Other good sightings this week were the FOY report for Leonard’s Skipper near Frostburg MD, and a Long-tailed Skipper in Northern VA. A stray Palamedes Swallowtail enlivened a Natural History Field Studies field trip to Kenilworth Aquatic Gardens last Saturday; Dion Skipper, Clouded Skipper, and Ocola Skipper also showed up for the field trip.
Otherwise, it was Sachem overload on most local flower patches, among which were dispersed Fiery, Northern Broken-dash, Southern Broken-dash, Dun, Peck’s, Little Glassywing and Zabulon Skippers. Fresh Wild Indigo Duskywings are out, as were Broad-winged Skippers. Lots of Silver-spotted Skippers as well.
A few Zebra Swallowtails were reported, as well as Black Swallowtails in various stages from first instar to flying imago. Spicebush Swallowtails were the most numerous of the tribe, with Eastern Tiger Swallowtails a close second.
Monarchs were everywhere this week, with more than 30 on the wing between the US National Arboretum and Kenilworth Aquatic Gardens this weekend. The balance between American and Painted Ladies seems restored again, and fresh Red Admirals are on the week. The few Red-spotted Purples that were reported are all very fresh. Of the anglewings, only Question Mark was reported this week. Pearl Crescents are showing another meager brood, at least in the eastern parts of our region. Surprisingly few Viceroys have been reported this season; none this week.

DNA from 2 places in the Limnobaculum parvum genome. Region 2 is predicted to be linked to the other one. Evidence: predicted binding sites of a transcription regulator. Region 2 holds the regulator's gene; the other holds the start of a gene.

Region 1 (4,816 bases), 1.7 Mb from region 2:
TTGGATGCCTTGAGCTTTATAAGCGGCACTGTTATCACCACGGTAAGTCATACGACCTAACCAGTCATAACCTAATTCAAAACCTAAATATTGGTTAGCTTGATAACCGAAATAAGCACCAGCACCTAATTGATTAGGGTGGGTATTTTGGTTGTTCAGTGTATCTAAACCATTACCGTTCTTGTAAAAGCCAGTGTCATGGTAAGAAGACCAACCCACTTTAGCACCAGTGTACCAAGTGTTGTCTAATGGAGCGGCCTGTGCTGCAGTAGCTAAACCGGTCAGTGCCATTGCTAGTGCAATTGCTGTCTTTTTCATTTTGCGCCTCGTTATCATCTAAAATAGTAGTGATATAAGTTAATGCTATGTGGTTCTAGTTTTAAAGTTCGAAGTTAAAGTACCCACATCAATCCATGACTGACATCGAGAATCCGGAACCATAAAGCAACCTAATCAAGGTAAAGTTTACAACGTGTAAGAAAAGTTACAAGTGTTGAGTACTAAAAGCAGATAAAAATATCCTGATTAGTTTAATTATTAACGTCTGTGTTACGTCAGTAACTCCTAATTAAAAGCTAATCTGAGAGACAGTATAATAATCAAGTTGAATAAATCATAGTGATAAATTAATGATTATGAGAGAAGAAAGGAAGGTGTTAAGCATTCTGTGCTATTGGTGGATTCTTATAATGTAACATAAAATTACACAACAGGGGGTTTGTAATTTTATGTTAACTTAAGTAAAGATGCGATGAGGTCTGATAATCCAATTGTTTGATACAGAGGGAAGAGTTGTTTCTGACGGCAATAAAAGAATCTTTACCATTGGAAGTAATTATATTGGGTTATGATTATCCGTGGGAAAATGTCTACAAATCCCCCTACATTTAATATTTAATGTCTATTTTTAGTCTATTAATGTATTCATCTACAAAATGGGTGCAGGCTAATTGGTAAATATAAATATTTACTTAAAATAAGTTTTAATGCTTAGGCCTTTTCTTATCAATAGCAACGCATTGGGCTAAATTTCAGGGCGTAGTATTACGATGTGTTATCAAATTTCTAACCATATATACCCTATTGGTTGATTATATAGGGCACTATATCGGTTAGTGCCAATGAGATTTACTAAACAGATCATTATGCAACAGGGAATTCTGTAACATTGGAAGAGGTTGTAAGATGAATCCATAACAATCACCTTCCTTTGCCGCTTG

Better numbers of Eastern Tailed-blues came in this week, while Summer Azures continue to dwindle away. Red-banded Hairstreaks and Gray Hairstreaks were widely reported, and while White M was not, it’s certainly out there.
Cloudless Sulphur numbers continue to build, and caterpillars were widely reported this week. Sleepy Orange was widespread, including on the National Mall, this week. Little Yellow still hasn’t shown anywhere closer than PA.
Notable Nectar: Lots of nectar sources, little new except the beginning of Liatris blooms that are so attractive to Leonard’s Skippers. More species of goldenrod are coming on line, early fall asters are also out. Various bush lespedezas are beginning to bloom and they are powerful magnets for Sachems and other grass skippers.
This weekend looks to be the best of the summer so far for butterfly watching. If you get out and see anything interesting (and there’s a lot of interesting butterflies out there!), let us know here at https://leplog.wordpress.com/ or by posting to Google Groups at MDLepsOdes.